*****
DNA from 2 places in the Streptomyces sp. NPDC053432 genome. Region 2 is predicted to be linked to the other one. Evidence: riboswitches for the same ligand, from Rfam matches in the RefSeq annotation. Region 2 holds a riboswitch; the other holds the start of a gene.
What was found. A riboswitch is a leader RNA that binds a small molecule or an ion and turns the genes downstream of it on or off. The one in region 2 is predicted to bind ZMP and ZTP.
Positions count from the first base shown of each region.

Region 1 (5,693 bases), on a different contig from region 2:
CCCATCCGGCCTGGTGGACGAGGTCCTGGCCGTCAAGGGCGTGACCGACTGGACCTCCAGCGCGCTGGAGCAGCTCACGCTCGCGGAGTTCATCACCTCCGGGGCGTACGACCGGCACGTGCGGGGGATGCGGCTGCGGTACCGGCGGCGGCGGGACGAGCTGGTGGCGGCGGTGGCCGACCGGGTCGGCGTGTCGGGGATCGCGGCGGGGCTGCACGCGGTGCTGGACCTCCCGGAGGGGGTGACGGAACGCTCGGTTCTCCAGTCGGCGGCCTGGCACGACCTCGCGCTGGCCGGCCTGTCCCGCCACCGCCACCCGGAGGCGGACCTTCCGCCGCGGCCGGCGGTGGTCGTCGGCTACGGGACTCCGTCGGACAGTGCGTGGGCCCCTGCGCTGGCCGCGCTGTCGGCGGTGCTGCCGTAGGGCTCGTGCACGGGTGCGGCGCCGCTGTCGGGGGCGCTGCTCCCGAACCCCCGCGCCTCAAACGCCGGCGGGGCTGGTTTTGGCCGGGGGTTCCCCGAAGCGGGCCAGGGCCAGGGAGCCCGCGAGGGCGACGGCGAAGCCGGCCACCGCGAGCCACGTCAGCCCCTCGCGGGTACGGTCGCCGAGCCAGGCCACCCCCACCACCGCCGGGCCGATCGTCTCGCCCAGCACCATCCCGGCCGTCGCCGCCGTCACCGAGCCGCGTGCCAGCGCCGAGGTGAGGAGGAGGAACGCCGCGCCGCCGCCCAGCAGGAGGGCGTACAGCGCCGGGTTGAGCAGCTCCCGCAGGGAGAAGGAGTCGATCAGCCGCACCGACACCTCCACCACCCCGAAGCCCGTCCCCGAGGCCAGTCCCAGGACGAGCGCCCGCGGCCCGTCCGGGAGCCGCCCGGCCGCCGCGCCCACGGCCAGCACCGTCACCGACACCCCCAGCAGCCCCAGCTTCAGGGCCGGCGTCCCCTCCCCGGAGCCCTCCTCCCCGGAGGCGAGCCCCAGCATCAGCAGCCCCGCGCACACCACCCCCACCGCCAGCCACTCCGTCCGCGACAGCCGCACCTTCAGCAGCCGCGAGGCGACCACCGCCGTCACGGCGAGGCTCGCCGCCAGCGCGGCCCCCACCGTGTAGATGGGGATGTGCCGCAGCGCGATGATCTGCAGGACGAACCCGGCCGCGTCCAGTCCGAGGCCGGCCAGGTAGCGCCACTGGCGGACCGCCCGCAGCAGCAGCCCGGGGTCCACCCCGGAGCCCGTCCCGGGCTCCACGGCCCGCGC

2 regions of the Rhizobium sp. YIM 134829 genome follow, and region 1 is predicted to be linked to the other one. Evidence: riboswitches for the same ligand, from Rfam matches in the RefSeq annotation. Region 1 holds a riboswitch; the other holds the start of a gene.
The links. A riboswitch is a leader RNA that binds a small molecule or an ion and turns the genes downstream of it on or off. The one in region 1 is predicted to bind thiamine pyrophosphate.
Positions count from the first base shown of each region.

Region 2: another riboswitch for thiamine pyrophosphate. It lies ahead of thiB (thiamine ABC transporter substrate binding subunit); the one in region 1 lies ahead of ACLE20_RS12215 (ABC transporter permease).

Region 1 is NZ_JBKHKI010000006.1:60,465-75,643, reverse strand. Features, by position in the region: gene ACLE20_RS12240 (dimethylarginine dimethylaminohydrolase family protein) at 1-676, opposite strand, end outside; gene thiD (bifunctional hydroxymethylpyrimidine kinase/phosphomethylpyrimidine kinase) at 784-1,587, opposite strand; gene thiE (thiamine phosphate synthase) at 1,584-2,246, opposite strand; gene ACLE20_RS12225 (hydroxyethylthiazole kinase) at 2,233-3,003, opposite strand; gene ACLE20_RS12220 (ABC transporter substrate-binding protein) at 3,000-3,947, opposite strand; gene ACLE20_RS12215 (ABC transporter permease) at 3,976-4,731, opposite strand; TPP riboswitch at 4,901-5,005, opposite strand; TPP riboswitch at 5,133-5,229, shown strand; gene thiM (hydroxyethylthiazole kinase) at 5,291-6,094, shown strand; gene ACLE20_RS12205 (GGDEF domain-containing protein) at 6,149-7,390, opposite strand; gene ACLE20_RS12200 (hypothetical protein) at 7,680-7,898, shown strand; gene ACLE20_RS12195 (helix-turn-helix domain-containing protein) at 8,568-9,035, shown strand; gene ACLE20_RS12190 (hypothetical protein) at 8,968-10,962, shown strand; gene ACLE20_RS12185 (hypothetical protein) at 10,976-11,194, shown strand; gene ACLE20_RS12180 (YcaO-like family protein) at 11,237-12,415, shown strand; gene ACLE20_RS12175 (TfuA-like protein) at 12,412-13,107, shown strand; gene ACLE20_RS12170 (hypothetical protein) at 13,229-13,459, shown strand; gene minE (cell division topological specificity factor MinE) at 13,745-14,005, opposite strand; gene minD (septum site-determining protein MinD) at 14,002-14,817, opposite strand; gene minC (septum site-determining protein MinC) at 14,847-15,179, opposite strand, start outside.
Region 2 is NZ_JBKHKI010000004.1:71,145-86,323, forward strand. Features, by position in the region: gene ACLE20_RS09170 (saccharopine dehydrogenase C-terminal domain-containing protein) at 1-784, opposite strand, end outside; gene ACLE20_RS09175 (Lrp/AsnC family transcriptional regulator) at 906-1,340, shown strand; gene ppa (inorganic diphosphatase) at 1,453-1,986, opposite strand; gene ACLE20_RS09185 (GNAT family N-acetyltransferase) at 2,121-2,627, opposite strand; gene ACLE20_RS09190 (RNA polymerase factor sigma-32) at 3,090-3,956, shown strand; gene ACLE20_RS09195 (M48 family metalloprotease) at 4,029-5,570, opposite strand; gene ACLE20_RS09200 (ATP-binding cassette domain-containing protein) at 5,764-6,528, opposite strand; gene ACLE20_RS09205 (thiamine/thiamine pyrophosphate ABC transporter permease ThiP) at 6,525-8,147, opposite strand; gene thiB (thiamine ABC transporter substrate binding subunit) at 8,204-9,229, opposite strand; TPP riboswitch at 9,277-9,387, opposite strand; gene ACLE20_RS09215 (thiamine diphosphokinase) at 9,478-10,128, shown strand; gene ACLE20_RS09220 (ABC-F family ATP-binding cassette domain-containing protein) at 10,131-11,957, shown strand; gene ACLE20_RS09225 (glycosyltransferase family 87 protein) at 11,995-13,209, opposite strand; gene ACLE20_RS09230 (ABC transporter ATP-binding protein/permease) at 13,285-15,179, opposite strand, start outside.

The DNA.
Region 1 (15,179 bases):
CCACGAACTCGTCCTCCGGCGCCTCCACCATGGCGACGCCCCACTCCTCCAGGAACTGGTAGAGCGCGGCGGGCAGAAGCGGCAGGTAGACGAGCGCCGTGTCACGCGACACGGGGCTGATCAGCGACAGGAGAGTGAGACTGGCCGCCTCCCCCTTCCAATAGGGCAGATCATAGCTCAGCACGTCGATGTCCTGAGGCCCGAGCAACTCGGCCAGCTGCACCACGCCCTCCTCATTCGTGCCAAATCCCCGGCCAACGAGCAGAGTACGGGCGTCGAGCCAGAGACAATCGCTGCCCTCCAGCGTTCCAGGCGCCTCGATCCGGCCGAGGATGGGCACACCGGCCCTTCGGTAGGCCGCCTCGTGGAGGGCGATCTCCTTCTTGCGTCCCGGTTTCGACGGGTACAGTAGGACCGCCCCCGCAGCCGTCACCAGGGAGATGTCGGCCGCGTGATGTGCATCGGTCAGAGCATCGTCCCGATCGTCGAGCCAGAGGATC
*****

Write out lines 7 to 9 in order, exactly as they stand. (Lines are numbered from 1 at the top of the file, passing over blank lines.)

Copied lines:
The links. A riboswitch is a leader RNA that binds a small molecule or an ion and turns the genes downstream of it on or off. The one in region 1 is predicted to bind thiamine pyrophosphate.
Positions count from the first base shown of each region.

Region 2: another riboswitch for thiamine pyrophosphate. It lies ahead of thiB (thiamine ABC transporter substrate binding subunit); the one in region 1 lies ahead of ACLE20_RS12215 (ABC transporter permease).